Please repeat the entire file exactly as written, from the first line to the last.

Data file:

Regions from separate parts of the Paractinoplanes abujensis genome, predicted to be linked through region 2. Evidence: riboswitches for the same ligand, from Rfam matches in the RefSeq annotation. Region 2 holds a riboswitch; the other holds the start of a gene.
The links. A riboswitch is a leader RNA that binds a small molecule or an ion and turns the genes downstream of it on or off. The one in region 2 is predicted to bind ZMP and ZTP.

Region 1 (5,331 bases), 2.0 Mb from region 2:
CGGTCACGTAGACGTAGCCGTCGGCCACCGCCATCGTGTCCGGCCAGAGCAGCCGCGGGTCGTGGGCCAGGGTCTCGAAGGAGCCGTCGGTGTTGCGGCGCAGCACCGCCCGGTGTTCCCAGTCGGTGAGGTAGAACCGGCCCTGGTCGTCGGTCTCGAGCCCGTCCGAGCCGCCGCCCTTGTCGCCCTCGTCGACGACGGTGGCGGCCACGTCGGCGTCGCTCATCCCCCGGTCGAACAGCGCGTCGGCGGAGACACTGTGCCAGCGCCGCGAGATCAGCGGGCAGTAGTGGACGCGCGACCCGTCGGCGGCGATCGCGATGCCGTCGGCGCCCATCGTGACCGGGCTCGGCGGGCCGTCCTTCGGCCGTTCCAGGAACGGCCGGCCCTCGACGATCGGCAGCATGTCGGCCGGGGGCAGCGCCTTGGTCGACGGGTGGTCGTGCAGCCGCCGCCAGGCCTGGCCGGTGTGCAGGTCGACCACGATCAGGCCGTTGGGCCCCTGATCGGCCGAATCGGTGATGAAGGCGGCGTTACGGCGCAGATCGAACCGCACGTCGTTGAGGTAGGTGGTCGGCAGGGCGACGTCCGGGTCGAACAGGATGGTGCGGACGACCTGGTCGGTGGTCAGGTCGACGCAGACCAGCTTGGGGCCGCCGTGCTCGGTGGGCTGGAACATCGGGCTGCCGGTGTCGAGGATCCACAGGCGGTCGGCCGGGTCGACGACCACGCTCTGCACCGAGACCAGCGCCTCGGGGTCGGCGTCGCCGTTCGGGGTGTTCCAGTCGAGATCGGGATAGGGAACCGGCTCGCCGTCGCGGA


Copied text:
Regions from separate parts of the Paractinoplanes abujensis genome, predicted to be linked through region 2. Evidence: riboswitches for the same ligand, from Rfam matches in the RefSeq annotation. Region 2 holds a riboswitch; the other holds the start of a gene.
The links. A riboswitch is a leader RNA that binds a small molecule or an ion and turns the genes downstream of it on or off. The one in region 2 is predicted to bind ZMP and ZTP.

Region 1 (5,331 bases), 2.0 Mb from region 2:
CGGTCACGTAGACGTAGCCGTCGGCCACCGCCATCGTGTCCGGCCAGAGCAGCCGCGGGTCGTGGGCCAGGGTCTCGAAGGAGCCGTCGGTGTTGCGGCGCAGCACCGCCCGGTGTTCCCAGTCGGTGAGGTAGAACCGGCCCTGGTCGTCGGTCTCGAGCCCGTCCGAGCCGCCGCCCTTGTCGCCCTCGTCGACGACGGTGGCGGCCACGTCGGCGTCGCTCATCCCCCGGTCGAACAGCGCGTCGGCGGAGACACTGTGCCAGCGCCGCGAGATCAGCGGGCAGTAGTGGACGCGCGACCCGTCGGCGGCGATCGCGATGCCGTCGGCGCCCATCGTGACCGGGCTCGGCGGGCCGTCCTTCGGCCGTTCCAGGAACGGCCGGCCCTCGACGATCGGCAGCATGTCGGCCGGGGGCAGCGCCTTGGTCGACGGGTGGTCGTGCAGCCGCCGCCAGGCCTGGCCGGTGTGCAGGTCGACCACGATCAGGCCGTTGGGCCCCTGATCGGCCGAATCGGTGATGAAGGCGGCGTTACGGCGCAGATCGAACCGCACGTCGTTGAGGTAGGTGGTCGGCAGGGCGACGTCCGGGTCGAACAGGATGGTGCGGACGACCTGGTCGGTGGTCAGGTCGACGCAGACCAGCTTGGGGCCGCCGTGCTCGGTGGGCTGGAACATCGGGCTGCCGGTGTCGAGGATCCACAGGCGGTCGGCCGGGTCGACGACCACGCTCTGCACCGAGACCAGCGCCTCGGGGTCGGCGTCGCCGTTCGGGGTGTTCCAGTCGAGATCGGGATAGGGAACCGGCTCGCCGTCGCGGA